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Lignans in Spirits: Chemical Diversity, Quantification, and Sensory Impact of (±)-Lyoniresinol

Unité de recherche Œnologie, EA 4577, USC 1366 INRA, Université de Bordeaux, ISVV, 33882 Villenave d’Ornon, France
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Academic Editor: David Barker
Molecules 2019, 24(1), 117; https://doi.org/10.3390/molecules24010117
Received: 15 November 2018 / Revised: 24 December 2018 / Accepted: 25 December 2018 / Published: 30 December 2018
(This article belongs to the Special Issue Lignans)
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Abstract

During barrel aging, spirits undergo organoleptic changes caused by the release of aroma and taste compounds. Recently, studies have revealed the bitter properties of oak wood lignans, such as (±)-lyoniresinol, and their contribution to wine taste. To evaluate the impact of lignans in spirits, a targeted screening of 11 compounds was set up and served to validate their presence in this matrix, implying their release by oak wood during aging. After development and validation of a quantification method, the most abundant and the bitterest lignan, (±)-lyoniresinol, was assayed by liquid chromatography–high resolution mass spectrometry (LC-HRMS) in spirits. Its gustatory detection threshold was established at 2.6 mg/L in spirits. A large number of samples quantified were above this detection threshold, which suggests its effect of increased bitterness in spirit taste. Significant variations were observed in commercial spirits, with concentrations ranging from 0.2 to 11.8 mg/L, which could be related to differences in barrel aging processes. In “eaux-de-vie” of cognac, concentrations of (±)-lyoniresinol were observed in the range from 1.6 mg/L to 12 mg/L. Lower concentrations were measured for older vintages. View Full-Text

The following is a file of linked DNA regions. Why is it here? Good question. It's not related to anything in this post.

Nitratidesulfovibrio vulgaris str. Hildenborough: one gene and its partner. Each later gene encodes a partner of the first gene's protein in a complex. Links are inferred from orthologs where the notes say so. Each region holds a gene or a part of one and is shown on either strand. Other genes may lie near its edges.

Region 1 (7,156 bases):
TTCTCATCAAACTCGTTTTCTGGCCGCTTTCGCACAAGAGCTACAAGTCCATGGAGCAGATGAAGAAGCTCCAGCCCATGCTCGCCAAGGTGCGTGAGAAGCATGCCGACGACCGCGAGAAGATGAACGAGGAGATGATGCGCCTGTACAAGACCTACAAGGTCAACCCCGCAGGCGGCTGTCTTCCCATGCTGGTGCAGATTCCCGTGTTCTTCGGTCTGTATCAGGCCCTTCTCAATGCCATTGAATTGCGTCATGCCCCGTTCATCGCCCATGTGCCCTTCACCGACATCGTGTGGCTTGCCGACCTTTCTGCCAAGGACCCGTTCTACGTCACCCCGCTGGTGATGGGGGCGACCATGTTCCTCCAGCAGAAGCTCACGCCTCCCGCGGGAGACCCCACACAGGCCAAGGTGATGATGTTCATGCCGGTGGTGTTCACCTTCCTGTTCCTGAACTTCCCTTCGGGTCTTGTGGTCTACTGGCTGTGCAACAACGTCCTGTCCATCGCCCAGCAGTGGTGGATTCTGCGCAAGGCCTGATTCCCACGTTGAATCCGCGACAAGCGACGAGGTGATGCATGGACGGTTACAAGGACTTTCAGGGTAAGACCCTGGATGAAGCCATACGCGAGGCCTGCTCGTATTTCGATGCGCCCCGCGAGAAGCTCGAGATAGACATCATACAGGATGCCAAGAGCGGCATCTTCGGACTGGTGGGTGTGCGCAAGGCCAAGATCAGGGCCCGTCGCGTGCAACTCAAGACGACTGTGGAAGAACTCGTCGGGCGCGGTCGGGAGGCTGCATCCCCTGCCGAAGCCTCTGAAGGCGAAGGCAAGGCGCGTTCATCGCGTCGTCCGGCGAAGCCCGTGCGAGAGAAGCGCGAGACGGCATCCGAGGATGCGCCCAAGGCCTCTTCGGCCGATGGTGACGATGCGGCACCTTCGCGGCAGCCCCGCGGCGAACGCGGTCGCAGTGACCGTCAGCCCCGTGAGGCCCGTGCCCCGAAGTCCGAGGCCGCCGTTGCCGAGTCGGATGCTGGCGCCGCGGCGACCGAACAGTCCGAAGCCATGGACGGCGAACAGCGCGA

Keywords: Lignan; bitterness; taste-active compound; quantification; oak ageing Lignan; bitterness; taste-active compound; quantification; oak ageing
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Winstel, D.; Marchal, A. Lignans in Spirits: Chemical Diversity, Quantification, and Sensory Impact of (±)-Lyoniresinol. Molecules 2019, 24, 117.

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